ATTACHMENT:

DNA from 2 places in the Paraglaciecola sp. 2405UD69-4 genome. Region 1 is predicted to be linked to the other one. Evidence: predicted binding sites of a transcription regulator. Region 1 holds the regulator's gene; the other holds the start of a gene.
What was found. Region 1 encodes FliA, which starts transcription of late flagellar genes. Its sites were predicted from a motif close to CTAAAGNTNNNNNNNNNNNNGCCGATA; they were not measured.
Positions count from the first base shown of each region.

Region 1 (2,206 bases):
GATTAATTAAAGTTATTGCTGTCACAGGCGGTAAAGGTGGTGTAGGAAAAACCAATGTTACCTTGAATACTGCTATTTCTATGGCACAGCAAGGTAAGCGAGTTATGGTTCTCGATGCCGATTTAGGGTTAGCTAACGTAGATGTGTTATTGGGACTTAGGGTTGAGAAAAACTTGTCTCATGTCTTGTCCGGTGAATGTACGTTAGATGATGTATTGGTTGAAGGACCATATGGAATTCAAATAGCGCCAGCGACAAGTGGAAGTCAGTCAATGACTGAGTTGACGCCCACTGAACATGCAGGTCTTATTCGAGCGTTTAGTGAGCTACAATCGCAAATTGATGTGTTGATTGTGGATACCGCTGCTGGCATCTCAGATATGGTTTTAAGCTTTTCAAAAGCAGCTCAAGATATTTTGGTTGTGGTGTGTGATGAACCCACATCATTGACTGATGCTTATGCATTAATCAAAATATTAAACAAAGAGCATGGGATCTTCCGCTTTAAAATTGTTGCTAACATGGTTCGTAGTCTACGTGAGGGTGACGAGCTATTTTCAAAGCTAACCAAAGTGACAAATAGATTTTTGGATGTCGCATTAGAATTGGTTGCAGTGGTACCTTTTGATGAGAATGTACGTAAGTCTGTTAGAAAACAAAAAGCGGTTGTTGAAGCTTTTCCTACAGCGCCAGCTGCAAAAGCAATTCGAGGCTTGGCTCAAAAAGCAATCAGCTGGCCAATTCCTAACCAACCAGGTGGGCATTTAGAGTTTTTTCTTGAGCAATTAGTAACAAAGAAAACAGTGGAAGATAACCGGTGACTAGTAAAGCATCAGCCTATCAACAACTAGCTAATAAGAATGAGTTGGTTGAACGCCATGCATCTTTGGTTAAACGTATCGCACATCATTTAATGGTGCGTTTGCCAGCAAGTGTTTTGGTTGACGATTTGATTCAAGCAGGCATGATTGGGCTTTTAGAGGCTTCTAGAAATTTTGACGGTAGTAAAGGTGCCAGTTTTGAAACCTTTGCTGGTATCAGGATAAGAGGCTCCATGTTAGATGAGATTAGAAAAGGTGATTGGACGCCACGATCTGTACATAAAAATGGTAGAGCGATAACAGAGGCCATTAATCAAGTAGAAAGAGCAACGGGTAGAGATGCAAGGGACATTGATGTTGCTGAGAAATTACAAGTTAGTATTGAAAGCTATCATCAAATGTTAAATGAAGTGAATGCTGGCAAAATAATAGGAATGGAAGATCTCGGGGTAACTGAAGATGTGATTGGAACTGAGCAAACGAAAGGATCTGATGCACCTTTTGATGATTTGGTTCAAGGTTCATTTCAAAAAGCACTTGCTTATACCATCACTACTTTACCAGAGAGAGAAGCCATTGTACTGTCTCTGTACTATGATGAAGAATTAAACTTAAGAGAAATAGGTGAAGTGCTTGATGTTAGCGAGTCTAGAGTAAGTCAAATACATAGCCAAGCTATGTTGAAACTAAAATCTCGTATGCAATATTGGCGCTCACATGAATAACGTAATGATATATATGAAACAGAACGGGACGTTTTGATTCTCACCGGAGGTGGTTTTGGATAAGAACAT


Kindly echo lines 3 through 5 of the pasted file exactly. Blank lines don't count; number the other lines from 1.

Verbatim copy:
Positions count from the first base shown of each region.

Region 1 (2,206 bases):
GATTAATTAAAGTTATTGCTGTCACAGGCGGTAAAGGTGGTGTAGGAAAAACCAATGTTACCTTGAATACTGCTATTTCTATGGCACAGCAAGGTAAGCGAGTTATGGTTCTCGATGCCGATTTAGGGTTAGCTAACGTAGATGTGTTATTGGGACTTAGGGTTGAGAAAAACTTGTCTCATGTCTTGTCCGGTGAATGTACGTTAGATGATGTATTGGTTGAAGGACCATATGGAATTCAAATAGCGCCAGCGACAAGTGGAAGTCAGTCAATGACTGAGTTGACGCCCACTGAACATGCAGGTCTTATTCGAGCGTTTAGTGAGCTACAATCGCAAATTGATGTGTTGATTGTGGATACCGCTGCTGGCATCTCAGATATGGTTTTAAGCTTTTCAAAAGCAGCTCAAGATATTTTGGTTGTGGTGTGTGATGAACCCACATCATTGACTGATGCTTATGCATTAATCAAAATATTAAACAAAGAGCATGGGATCTTCCGCTTTAAAATTGTTGCTAACATGGTTCGTAGTCTACGTGAGGGTGACGAGCTATTTTCAAAGCTAACCAAAGTGACAAATAGATTTTTGGATGTCGCATTAGAATTGGTTGCAGTGGTACCTTTTGATGAGAATGTACGTAAGTCTGTTAGAAAACAAAAAGCGGTTGTTGAAGCTTTTCCTACAGCGCCAGCTGCAAAAGCAATTCGAGGCTTGGCTCAAAAAGCAATCAGCTGGCCAATTCCTAACCAACCAGGTGGGCATTTAGAGTTTTTTCTTGAGCAATTAGTAACAAAGAAAACAGTGGAAGATAACCGGTGACTAGTAAAGCATCAGCCTATCAACAACTAGCTAATAAGAATGAGTTGGTTGAACGCCATGCATCTTTGGTTAAACGTATCGCACATCATTTAATGGTGCGTTTGCCAGCAAGTGTTTTGGTTGACGATTTGATTCAAGCAGGCATGATTGGGCTTTTAGAGGCTTCTAGAAATTTTGACGGTAGTAAAGGTGCCAGTTTTGAAACCTTTGCTGGTATCAGGATAAGAGGCTCCATGTTAGATGAGATTAGAAAAGGTGATTGGACGCCACGATCTGTACATAAAAATGGTAGAGCGATAACAGAGGCCATTAATCAAGTAGAAAGAGCAACGGGTAGAGATGCAAGGGACATTGATGTTGCTGAGAAATTACAAGTTAGTATTGAAAGCTATCATCAAATGTTAAATGAAGTGAATGCTGGCAAAATAATAGGAATGGAAGATCTCGGGGTAACTGAAGATGTGATTGGAACTGAGCAAACGAAAGGATCTGATGCACCTTTTGATGATTTGGTTCAAGGTTCATTTCAAAAAGCACTTGCTTATACCATCACTACTTTACCAGAGAGAGAAGCCATTGTACTGTCTCTGTACTATGATGAAGAATTAAACTTAAGAGAAATAGGTGAAGTGCTTGATGTTAGCGAGTCTAGAGTAAGTCAAATACATAGCCAAGCTATGTTGAAACTAAAATCTCGTATGCAATATTGGCGCTCACATGAATAACGTAATGATATATATGAAACAGAACGGGACGTTTTGATTCTCACCGGAGGTGGTTTTGGATAAGAACAT